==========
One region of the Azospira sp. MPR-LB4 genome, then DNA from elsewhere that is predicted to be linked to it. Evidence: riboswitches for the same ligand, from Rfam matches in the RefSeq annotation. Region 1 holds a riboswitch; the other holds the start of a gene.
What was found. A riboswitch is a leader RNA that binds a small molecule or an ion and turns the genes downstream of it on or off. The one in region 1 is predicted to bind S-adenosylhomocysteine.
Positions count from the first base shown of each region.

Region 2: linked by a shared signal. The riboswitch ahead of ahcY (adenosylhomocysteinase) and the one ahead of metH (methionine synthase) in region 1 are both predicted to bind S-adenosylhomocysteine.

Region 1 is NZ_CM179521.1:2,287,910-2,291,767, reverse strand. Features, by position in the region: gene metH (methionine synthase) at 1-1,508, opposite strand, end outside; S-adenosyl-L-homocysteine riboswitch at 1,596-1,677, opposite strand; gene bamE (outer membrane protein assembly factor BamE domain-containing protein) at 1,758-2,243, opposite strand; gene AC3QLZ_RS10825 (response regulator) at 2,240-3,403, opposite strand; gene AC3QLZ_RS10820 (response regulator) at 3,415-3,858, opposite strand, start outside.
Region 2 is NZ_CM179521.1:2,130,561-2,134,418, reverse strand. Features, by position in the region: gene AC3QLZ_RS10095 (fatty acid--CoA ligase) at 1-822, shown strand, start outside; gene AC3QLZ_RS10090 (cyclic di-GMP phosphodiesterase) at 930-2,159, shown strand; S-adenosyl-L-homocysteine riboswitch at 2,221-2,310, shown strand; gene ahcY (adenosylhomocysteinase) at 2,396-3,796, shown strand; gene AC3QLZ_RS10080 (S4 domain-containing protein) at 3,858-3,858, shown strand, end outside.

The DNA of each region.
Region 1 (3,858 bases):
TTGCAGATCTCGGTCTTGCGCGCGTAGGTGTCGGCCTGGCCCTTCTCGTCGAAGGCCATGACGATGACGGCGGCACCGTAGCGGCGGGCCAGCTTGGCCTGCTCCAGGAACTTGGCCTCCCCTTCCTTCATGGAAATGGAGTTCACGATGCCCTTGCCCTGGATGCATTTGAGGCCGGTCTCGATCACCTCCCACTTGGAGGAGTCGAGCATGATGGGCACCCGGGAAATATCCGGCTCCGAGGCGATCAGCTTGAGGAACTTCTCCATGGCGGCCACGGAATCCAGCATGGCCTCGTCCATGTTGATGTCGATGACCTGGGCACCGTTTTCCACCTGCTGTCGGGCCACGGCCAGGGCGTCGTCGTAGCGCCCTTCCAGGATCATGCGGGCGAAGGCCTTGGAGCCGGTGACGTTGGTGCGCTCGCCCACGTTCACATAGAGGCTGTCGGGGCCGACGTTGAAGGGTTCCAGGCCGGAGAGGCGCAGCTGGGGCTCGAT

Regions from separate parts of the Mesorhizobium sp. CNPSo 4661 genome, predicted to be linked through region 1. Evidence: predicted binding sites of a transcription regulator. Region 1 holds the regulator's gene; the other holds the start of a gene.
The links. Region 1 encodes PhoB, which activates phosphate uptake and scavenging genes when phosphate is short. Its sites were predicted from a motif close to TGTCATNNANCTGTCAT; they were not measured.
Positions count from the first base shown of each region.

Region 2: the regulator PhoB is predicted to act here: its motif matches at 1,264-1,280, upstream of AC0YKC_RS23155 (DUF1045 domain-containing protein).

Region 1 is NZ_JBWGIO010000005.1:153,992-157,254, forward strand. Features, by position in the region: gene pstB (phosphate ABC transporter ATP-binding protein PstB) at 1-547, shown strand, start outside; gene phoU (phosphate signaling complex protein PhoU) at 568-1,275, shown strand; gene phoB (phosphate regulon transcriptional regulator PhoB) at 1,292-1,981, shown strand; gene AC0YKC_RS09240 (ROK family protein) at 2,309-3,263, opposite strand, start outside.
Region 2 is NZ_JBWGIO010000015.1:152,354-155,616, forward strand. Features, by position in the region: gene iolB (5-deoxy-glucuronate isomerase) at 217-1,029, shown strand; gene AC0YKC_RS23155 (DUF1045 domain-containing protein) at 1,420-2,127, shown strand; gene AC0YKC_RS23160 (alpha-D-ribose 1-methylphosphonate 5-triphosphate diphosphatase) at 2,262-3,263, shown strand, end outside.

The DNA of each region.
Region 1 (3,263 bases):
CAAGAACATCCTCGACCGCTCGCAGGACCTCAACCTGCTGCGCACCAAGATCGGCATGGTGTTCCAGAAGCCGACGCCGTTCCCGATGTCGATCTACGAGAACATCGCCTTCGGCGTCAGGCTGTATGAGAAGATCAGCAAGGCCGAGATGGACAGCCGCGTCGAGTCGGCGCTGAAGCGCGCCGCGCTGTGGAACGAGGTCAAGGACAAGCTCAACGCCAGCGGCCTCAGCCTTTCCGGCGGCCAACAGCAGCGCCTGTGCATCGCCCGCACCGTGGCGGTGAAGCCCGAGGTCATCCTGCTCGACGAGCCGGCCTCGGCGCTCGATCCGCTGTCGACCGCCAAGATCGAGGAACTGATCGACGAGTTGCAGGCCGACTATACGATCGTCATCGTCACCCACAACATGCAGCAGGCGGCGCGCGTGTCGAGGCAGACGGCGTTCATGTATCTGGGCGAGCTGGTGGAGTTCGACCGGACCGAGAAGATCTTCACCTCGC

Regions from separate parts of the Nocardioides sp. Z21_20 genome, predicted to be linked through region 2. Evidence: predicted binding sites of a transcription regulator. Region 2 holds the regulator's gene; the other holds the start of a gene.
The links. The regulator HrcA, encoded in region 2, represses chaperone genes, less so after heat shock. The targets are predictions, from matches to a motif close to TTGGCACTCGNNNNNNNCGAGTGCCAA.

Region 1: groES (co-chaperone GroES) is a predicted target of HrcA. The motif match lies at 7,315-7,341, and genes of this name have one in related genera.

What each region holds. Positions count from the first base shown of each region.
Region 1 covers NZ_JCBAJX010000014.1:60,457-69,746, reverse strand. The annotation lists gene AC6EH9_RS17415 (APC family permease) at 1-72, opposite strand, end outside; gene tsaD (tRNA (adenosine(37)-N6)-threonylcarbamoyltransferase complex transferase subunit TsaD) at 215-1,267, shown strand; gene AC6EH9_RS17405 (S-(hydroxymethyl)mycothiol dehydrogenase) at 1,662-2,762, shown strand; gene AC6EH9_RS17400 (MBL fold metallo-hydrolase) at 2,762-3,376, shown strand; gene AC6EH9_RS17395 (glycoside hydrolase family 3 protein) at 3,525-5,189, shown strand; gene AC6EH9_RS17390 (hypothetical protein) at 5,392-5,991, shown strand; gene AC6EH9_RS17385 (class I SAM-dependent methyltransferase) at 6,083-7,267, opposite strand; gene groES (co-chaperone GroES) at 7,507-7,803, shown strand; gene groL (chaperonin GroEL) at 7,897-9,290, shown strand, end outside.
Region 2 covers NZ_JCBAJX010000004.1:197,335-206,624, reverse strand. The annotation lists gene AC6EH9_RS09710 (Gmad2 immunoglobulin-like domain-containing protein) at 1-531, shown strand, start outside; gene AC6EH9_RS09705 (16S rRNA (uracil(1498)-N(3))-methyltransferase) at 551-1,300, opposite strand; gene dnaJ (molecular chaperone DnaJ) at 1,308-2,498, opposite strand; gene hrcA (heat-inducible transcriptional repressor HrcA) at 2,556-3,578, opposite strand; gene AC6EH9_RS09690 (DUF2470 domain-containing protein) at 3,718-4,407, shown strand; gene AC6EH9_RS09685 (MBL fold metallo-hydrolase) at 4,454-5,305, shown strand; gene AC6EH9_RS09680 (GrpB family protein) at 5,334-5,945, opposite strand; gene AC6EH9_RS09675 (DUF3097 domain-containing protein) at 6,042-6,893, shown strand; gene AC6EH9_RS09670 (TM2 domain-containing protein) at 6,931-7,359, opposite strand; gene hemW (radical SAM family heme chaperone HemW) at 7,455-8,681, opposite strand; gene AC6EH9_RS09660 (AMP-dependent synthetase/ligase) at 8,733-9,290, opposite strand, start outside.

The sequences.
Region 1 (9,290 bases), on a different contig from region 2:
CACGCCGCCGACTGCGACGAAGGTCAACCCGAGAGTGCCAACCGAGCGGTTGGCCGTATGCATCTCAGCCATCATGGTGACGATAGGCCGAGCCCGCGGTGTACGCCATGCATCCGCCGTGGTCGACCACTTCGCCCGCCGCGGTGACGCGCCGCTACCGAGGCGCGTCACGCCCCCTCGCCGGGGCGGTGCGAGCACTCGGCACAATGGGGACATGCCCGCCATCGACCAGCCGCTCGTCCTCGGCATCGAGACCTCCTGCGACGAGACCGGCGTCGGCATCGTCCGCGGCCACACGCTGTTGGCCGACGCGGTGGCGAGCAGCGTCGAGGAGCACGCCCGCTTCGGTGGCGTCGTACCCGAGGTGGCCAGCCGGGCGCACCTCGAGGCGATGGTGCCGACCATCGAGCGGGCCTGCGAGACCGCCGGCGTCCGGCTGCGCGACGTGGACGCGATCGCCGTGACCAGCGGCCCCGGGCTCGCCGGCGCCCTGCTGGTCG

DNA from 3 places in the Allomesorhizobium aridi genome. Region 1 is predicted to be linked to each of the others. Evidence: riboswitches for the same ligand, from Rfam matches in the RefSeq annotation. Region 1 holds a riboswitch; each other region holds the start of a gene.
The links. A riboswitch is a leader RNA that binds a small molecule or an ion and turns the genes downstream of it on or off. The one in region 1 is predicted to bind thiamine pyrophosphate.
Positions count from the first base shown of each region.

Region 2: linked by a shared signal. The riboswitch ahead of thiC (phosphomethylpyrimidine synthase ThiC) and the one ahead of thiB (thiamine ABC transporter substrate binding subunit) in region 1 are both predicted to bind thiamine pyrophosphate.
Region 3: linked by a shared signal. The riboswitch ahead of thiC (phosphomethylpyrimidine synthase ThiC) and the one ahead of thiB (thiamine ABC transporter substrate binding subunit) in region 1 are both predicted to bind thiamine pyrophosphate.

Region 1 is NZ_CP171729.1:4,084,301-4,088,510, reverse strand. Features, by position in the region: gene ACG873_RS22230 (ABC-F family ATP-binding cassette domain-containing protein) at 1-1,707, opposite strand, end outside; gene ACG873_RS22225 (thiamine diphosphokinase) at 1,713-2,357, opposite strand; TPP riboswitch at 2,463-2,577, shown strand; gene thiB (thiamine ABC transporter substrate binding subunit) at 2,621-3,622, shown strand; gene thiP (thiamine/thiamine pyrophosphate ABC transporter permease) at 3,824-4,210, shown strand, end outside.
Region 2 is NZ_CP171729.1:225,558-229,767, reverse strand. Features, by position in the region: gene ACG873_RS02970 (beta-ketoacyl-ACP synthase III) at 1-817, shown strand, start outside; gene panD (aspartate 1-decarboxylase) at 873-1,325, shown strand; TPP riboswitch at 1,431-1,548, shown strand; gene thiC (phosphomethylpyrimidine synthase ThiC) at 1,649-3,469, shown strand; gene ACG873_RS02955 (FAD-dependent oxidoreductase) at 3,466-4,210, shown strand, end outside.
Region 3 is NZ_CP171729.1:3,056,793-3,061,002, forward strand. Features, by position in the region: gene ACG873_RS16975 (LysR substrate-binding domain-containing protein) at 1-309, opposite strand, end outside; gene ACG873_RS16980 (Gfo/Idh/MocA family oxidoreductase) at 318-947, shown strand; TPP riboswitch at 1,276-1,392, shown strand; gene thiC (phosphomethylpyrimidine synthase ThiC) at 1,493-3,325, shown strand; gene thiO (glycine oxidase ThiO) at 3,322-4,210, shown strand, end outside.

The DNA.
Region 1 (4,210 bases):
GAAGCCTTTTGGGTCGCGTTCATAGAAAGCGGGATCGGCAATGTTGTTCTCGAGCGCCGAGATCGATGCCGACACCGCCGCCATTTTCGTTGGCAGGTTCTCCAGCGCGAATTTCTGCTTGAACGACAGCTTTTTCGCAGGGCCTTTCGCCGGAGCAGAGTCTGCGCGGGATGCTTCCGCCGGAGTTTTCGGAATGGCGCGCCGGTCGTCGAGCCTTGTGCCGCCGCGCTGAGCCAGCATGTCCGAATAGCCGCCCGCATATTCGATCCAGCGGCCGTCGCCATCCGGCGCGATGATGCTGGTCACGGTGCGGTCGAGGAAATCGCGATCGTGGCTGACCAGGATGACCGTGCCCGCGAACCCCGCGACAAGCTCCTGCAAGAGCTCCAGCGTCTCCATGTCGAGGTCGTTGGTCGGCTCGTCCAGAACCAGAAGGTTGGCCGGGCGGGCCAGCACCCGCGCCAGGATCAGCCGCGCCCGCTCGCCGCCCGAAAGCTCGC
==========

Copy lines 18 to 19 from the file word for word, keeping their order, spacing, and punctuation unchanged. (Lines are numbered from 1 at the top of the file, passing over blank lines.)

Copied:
CAAGAACATCCTCGACCGCTCGCAGGACCTCAACCTGCTGCGCACCAAGATCGGCATGGTGTTCCAGAAGCCGACGCCGTTCCCGATGTCGATCTACGAGAACATCGCCTTCGGCGTCAGGCTGTATGAGAAGATCAGCAAGGCCGAGATGGACAGCCGCGTCGAGTCGGCGCTGAAGCGCGCCGCGCTGTGGAACGAGGTCAAGGACAAGCTCAACGCCAGCGGCCTCAGCCTTTCCGGCGGCCAACAGCAGCGCCTGTGCATCGCCCGCACCGTGGCGGTGAAGCCCGAGGTCATCCTGCTCGACGAGCCGGCCTCGGCGCTCGATCCGCTGTCGACCGCCAAGATCGAGGAACTGATCGACGAGTTGCAGGCCGACTATACGATCGTCATCGTCACCCACAACATGCAGCAGGCGGCGCGCGTGTCGAGGCAGACGGCGTTCATGTATCTGGGCGAGCTGGTGGAGTTCGACCGGACCGAGAAGATCTTCACCTCGC

Regions from separate parts of the Nocardioides sp. Z21_20 genome, predicted to be linked through region 2. Evidence: predicted binding sites of a transcription regulator. Region 2 holds the regulator's gene; the other holds the start of a gene.